Things your phone reminds you of: Your mother's birthday. Your child's medical agreement. The thing Beyoncé said on Twitter. The new episode of "The Romanoffs." E-mail. News headlines.
Thanks to researchers from Northwestern University's Center for Bio-Integrated Electronics, your phone can also tell you exactly how much sunlight your body has absorbed today based on what you're up to, what the weather is and where you're physically located on the globe.
Oh, by the way – it's time to recycle sunscreen.
This useful information comes with a small sensor developed by Northwest researchers John A. Rogers and Dr. Steve Xu, who can hold on to your skin or cut your hat. "It's less than a dollar, thinner than a credit card," says Xu, "and you can hold it or cut it anywhere that allows people to customize it."
His favorite program? Use the sensor as a nail polish. (Researchers love the fingernail as a vehicle for a portable device, he says because it's stable, durable and can handle adhesives.)
The sensor is so small, Xu says, "I often forget that I wear it." However, the device packs a lot of power and data acquisition capability: It can accurately measure UVA and UVB radiation, as well as light exposure, running on solar energy without battery and never needing recharging.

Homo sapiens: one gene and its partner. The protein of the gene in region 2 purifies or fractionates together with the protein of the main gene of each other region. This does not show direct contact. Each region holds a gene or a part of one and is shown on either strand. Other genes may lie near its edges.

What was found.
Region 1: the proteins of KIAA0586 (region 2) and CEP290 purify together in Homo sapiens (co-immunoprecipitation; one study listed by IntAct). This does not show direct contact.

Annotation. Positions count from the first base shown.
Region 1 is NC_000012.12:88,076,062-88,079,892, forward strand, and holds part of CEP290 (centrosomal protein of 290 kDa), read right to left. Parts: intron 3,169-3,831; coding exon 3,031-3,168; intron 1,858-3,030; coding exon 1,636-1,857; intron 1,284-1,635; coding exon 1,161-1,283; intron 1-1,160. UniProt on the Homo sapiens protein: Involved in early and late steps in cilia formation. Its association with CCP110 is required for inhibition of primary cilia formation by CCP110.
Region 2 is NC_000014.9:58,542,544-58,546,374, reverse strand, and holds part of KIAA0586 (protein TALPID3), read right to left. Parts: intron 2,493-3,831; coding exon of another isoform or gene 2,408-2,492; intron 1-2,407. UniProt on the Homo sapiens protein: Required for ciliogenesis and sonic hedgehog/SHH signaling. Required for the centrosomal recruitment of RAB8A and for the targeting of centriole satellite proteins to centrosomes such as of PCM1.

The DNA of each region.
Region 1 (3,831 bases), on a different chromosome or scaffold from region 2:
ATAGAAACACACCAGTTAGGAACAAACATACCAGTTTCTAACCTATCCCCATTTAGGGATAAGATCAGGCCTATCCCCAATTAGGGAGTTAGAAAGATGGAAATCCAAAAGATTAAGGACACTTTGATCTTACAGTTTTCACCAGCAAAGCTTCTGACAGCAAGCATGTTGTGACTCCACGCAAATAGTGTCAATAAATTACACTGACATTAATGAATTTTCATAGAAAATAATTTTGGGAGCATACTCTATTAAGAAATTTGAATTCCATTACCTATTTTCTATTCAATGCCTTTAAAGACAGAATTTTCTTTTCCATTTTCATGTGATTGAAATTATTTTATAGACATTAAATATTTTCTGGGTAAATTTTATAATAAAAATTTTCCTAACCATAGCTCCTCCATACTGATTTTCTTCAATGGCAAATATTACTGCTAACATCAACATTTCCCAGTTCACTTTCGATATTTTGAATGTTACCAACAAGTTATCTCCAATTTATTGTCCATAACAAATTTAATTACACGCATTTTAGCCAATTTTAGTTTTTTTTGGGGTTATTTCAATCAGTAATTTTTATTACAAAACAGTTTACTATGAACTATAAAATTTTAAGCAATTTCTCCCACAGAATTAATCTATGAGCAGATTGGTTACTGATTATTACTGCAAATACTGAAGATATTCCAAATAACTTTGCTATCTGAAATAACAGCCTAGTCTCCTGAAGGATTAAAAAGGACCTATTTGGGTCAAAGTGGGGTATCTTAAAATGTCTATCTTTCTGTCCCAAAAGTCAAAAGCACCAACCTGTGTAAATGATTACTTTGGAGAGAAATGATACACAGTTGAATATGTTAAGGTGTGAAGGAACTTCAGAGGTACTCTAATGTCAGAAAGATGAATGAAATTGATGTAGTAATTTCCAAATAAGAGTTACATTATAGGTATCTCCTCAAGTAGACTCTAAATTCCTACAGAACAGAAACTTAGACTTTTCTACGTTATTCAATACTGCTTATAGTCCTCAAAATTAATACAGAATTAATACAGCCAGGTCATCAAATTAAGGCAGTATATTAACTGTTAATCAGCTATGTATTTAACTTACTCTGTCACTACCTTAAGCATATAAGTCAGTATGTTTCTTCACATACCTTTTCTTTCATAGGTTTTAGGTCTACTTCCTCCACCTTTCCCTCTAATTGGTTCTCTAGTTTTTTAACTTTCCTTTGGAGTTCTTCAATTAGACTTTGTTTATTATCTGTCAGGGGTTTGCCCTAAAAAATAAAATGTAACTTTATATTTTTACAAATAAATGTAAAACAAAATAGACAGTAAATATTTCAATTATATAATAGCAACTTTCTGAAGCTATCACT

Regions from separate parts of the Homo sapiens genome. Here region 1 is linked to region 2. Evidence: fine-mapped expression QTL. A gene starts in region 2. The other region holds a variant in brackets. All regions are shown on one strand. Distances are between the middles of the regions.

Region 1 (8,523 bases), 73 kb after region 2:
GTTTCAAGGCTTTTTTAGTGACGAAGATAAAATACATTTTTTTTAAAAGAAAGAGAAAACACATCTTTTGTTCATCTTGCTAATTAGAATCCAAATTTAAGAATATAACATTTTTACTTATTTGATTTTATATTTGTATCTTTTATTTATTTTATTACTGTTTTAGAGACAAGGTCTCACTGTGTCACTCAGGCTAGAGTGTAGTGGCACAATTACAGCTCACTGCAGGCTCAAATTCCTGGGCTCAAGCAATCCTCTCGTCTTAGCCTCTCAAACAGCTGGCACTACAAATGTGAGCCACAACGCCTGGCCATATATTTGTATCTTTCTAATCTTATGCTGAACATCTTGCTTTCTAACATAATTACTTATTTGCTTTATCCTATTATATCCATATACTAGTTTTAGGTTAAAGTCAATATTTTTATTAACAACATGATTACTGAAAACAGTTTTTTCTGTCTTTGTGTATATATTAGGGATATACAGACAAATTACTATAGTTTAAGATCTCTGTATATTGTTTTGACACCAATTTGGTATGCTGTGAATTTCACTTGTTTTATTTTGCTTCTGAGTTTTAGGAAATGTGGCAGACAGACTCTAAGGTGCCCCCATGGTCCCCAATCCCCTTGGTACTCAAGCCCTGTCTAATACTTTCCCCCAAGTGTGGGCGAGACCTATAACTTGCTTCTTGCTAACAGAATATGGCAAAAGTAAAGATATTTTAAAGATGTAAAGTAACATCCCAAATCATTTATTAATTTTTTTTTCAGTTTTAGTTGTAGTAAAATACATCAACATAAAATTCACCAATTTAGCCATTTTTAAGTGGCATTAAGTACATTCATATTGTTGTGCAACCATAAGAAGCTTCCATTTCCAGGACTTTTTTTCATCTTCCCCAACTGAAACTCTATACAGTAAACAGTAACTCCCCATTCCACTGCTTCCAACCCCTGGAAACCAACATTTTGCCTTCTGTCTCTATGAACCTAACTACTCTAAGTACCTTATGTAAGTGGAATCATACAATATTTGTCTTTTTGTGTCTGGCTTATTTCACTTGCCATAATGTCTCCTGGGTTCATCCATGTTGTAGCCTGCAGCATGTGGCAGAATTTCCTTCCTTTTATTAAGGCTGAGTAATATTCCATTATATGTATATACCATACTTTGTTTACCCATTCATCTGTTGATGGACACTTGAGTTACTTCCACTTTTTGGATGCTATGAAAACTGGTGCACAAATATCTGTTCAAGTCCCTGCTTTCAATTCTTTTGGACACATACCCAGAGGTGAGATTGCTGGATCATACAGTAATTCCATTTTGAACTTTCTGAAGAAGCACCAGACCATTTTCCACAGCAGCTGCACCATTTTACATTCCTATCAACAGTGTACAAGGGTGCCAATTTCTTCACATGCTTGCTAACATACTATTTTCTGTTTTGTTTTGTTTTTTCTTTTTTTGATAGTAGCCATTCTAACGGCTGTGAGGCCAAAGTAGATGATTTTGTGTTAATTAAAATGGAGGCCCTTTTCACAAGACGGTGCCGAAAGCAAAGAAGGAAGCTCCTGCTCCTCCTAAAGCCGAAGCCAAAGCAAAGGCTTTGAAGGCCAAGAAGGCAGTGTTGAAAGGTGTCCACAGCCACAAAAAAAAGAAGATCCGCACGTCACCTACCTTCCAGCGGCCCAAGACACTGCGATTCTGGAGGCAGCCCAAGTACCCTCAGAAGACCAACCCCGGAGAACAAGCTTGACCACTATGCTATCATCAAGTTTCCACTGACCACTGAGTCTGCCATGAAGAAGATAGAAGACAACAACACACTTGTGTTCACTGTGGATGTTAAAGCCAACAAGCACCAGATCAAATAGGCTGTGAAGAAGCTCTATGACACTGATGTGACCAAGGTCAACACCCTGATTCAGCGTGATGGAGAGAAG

Getting rid of the need to charge does not just make it easier to use, Xu says, "it allows the device to become even smaller and cheaper to make." It's also virtually indestructible – in the laboratory the students dropped it in boiling water and simulated to run it through a washing machine, but could not break it.
The corresponding phone app allows users to enter information about sunscreen, clothes and activities (for example, whether in or out of the water). "It's really a platform technology," says Xu, "who can measure the light very accurately in a new way."
It is important, he says, because sun exposure is No. 1 contributing to skin cancer, which has become a growing global epidemic. "One in five Americans want skin cancer in their lifetimes and it's really scary. But if you think when we enjoy ourselves from the outside, we're just guessing how much sun exposure we get and it's incompatible with how much sun cream we put on. Usually you do not know before the next day when you get red with sunburn, you have too much sun. "And every sunburn increases the chance of skin cancer. "All this," says Xu, "translates into an increased life-time risk."
The increasing ubiquitous need for better protection against UV radiation is why there is a consumer version of the sensor, called "My Skin Track UV", developed with the cosmetic giant L & # 39; Oreal. It was launched in November in the Apple Store. You can keep it on your child or yourself and get a phone alarm that warns you before you soak up the sun on your winter vacation, crossing the line into the sunburn area. (Which means you can also save the rest of us home, the sympathetic hug we get at the sight of your neon-red skin.